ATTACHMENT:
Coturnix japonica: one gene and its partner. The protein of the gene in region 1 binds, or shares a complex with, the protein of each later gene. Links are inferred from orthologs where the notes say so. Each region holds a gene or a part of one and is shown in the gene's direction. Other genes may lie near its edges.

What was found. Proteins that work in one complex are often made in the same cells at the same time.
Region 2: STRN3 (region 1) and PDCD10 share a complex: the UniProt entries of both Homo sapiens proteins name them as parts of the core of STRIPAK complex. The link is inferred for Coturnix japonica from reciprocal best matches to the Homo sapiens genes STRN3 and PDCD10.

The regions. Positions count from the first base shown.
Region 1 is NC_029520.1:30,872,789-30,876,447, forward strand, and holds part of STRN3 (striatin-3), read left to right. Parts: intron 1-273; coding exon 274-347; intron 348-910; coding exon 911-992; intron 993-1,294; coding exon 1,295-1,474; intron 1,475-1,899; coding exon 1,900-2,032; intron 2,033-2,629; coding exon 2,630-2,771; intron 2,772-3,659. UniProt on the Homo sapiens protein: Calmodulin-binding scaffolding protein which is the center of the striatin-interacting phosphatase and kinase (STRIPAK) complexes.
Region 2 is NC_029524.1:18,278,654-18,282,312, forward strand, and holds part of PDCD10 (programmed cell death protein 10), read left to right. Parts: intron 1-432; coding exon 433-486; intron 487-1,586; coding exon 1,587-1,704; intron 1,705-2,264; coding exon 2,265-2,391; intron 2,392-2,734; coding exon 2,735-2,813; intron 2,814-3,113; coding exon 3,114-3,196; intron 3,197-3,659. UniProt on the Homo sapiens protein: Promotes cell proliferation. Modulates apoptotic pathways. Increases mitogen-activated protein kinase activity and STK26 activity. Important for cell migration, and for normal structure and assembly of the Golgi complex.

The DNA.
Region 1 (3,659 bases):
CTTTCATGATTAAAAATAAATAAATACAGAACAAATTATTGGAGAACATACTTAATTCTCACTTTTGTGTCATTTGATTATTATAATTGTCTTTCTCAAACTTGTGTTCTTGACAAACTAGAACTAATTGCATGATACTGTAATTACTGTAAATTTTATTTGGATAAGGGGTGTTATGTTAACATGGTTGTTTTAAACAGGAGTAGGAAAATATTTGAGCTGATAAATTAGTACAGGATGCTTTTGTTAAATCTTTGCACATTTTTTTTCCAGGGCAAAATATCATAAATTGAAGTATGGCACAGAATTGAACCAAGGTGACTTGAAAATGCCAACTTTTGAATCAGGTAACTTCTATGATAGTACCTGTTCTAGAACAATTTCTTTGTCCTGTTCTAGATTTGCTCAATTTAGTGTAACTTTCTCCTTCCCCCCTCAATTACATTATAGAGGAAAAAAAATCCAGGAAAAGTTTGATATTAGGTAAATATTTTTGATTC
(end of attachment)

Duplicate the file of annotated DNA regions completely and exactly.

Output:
Coturnix japonica: one gene and its partner. The protein of the gene in region 1 binds, or shares a complex with, the protein of each later gene. Links are inferred from orthologs where the notes say so. Each region holds a gene or a part of one and is shown in the gene's direction. Other genes may lie near its edges.

What was found. Proteins that work in one complex are often made in the same cells at the same time.
Region 2: STRN3 (region 1) and PDCD10 share a complex: the UniProt entries of both Homo sapiens proteins name them as parts of the core of STRIPAK complex. The link is inferred for Coturnix japonica from reciprocal best matches to the Homo sapiens genes STRN3 and PDCD10.

The regions. Positions count from the first base shown.
Region 1 is NC_029520.1:30,872,789-30,876,447, forward strand, and holds part of STRN3 (striatin-3), read left to right. Parts: intron 1-273; coding exon 274-347; intron 348-910; coding exon 911-992; intron 993-1,294; coding exon 1,295-1,474; intron 1,475-1,899; coding exon 1,900-2,032; intron 2,033-2,629; coding exon 2,630-2,771; intron 2,772-3,659. UniProt on the Homo sapiens protein: Calmodulin-binding scaffolding protein which is the center of the striatin-interacting phosphatase and kinase (STRIPAK) complexes.
Region 2 is NC_029524.1:18,278,654-18,282,312, forward strand, and holds part of PDCD10 (programmed cell death protein 10), read left to right. Parts: intron 1-432; coding exon 433-486; intron 487-1,586; coding exon 1,587-1,704; intron 1,705-2,264; coding exon 2,265-2,391; intron 2,392-2,734; coding exon 2,735-2,813; intron 2,814-3,113; coding exon 3,114-3,196; intron 3,197-3,659. UniProt on the Homo sapiens protein: Promotes cell proliferation. Modulates apoptotic pathways. Increases mitogen-activated protein kinase activity and STK26 activity. Important for cell migration, and for normal structure and assembly of the Golgi complex.

The DNA.
Region 1 (3,659 bases):
CTTTCATGATTAAAAATAAATAAATACAGAACAAATTATTGGAGAACATACTTAATTCTCACTTTTGTGTCATTTGATTATTATAATTGTCTTTCTCAAACTTGTGTTCTTGACAAACTAGAACTAATTGCATGATACTGTAATTACTGTAAATTTTATTTGGATAAGGGGTGTTATGTTAACATGGTTGTTTTAAACAGGAGTAGGAAAATATTTGAGCTGATAAATTAGTACAGGATGCTTTTGTTAAATCTTTGCACATTTTTTTTCCAGGGCAAAATATCATAAATTGAAGTATGGCACAGAATTGAACCAAGGTGACTTGAAAATGCCAACTTTTGAATCAGGTAACTTCTATGATAGTACCTGTTCTAGAACAATTTCTTTGTCCTGTTCTAGATTTGCTCAATTTAGTGTAACTTTCTCCTTCCCCCCTCAATTACATTATAGAGGAAAAAAAATCCAGGAAAAGTTTGATATTAGGTAAATATTTTTGATTC